Although Coca-Cola is the undisputed king of music use in advertising, it is only recently that they have discovered sound branding in a formal sense. Whereas in the past, they were purely campaign based and would change their sound signals accordingly, they now have a common brand sound element running through all the music they use for their brand communications: namely, the Coca-Cola sound logo. It was featured prominently in the song ‘Waving Flag’, the official 2010 FIFA World Cup theme song in South Africa, performed by a nice young chap called K’naan. This was the first really noticeable use of sound branding in its formal definition. The sound logo was inserted as a vocal ‘Wo oh oh oh oh’. It is very predominant but, as it was virtually unknown at this time, in blends in perfectly with the song.

There was a phase in 2011 when the sound logo was used rather discreetly, maybe with good reason: the T-Mobile sound logo, which stands beside Intel as possibly the worlds best – or best used – sound logo, had the problem of being much to ‘in-your-face’; it was used to often, and, as it is so predominant, it created the opposite effect by getting on people’s nerves. T-Mobile managed to get the curve just in time, and cushioned the pending wear-out effect by using different instrumentations. (This proves how important the design criteria ‘adaptability’ is when developing sound logos and other key brand sound elements.)

Move to the beat – the Coca-Cola 2012 Olympics campaign

Coca-Cola chose Mark Ronson to produce the music for their 2012 Olympics campaign ‘Move to the Beat’, as he was considered to be an icon in the UK and the best connected man in the music business. The basic idea was to compose a song over a rhythmic loop made up of sounds made by Olympic athletes. Instead of just using stock material, Ronson jetted round the world to personally record the sounds of table tennis, running, archery, hurdles and taekwondo. In November 2011, the basic groove was presented from which the song ‘Anywhere in the World’ was developed, which he says was inspired by London. The song is the core music element for their campaign. Besides using it in TV commercials it is intended to be used on all mobile and digital platforms and at Coca-Cola events.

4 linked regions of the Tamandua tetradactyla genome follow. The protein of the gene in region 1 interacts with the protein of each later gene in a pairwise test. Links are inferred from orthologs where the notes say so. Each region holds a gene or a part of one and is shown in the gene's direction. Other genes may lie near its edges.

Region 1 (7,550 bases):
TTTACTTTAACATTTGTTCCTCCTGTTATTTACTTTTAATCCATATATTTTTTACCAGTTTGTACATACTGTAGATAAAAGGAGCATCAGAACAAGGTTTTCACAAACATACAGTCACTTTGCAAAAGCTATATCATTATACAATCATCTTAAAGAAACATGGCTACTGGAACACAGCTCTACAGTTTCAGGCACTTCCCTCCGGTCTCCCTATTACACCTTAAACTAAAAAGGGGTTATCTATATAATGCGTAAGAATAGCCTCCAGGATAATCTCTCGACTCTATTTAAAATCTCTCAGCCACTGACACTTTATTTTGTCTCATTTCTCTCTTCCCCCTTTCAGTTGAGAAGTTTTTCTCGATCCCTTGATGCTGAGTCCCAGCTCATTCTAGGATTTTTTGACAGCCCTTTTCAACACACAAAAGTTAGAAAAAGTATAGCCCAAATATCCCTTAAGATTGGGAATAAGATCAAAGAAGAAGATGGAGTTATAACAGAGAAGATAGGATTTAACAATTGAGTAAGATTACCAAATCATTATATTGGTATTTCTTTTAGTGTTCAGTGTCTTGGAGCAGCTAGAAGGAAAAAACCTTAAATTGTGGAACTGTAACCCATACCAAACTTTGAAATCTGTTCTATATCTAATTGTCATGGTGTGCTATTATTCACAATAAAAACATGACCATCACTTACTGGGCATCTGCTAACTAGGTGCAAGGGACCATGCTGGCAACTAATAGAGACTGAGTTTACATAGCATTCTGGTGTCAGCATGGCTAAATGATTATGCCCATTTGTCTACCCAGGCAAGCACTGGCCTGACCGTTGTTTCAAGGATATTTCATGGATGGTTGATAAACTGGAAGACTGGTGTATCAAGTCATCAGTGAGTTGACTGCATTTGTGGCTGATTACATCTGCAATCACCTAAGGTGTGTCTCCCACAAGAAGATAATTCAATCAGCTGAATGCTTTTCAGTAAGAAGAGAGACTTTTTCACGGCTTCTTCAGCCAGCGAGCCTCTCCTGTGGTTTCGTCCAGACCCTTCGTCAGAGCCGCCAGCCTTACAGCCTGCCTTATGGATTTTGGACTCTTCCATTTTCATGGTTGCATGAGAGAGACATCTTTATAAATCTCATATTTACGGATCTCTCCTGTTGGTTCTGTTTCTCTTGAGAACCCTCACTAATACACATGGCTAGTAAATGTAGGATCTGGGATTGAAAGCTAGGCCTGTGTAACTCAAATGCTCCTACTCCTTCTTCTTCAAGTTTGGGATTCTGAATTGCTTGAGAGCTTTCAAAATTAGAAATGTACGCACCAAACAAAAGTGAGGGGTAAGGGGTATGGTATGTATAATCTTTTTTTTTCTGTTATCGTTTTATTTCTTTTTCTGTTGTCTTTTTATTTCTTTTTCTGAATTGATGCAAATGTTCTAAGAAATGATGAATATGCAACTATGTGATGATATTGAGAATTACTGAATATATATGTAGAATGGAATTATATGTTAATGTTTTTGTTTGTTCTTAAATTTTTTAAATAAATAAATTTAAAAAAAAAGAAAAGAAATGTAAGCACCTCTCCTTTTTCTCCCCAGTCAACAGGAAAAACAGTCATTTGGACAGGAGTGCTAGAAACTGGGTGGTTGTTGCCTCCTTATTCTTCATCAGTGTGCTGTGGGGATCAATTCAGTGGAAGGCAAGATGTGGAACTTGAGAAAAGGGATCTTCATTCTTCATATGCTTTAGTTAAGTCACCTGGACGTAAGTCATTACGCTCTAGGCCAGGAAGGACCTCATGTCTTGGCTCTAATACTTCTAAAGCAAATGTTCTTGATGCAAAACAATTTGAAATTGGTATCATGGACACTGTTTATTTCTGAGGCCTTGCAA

Although using loops of the sounds of the product itself may not be original, this concept somehow feels right for the Olympics. Not just because he lovingly recorded the sounds himself, it allowed the possibility of showing him actually doing it, by producing a ‘making of’. This makes the whole idea more emotional and personal. It also puts the accent on authenticity and quality. I’m reminded of the lengths they went to make some of the Star Wars sounds – and in the film Saving Private Ryan, where for a large part of the movie, the sound effects were the key storyteller.

As to the usage, we must wait and see. From what is available at the time of writing, the two-minute version starts off with the sound logo, but the 60-second version only quotes it almost subliminally at the end – while the trailer doesn’t feature it all.

Although the concept is good, it’s questionable if this song will go into the annals of history. Maybe it will grow on me?

Conclusion

Most of the music that brands use for sports have to do with image transfer. Especially when we talk of rock stars like the Stones or of acts like Muse. The desire to be hip, arty or aesthetic is understood but this is no reason to throw common sense out of the window. There are sometimes very understandable reasons why such projects don’t work: lack of time, budget, communication and so on. Not using an opportunity optimally may not manifest itself directly as lost sales, but it may be reflected in other measurable parameters, such as decreased recall, ranking, preference and so on. Before we make music choices, we should ask the question: ‘What do we want to achieve?’ I think we will agree that a brand deserves to have music that will identify it uniquely, and can trigger intentional associations. We want to be able to steer perception and make a measurable impact. Curiously, the choice of music for a brand’s communications are dictated largely by the particular music taste of the person responsible for choosing it, and not by any kind of analytic evaluation process.

The bottom line: sound branding and choosing music is not rocket science. A systematic approach doesn’t say that gut feeling should be ignored. Such processes support intuition and provide important information to enable us to make better, more informed decisions. Here, we need the same navigation help for our ears that we are used to getting for our eyes.

Then we will be able to recognise countries, events and all our loved brands with our eyes closed.

 

 

John Groves
BY John Groves ON 27 July 2012
John Groves, the author of comMUSICation is a consultant for the use of music and sound in brand communications. Besides being a composer and producer, he is director of GROVES Sound Branding, specialists in the systematic development and management of brand sound identities. He is 58 and lives in Hamburg, Germany. For more information see: groves.de
  • Lynton Pipkorn

    This demonstrates the total lack of understanding of how brand equity is transferred into the human mind and recalled by consumers at importnat moments through the entire sensory experience. A total failure by brand marketers and agencies to understand the potency of the aural environment and the emotional impact of neural marketing through sonic branding techniques.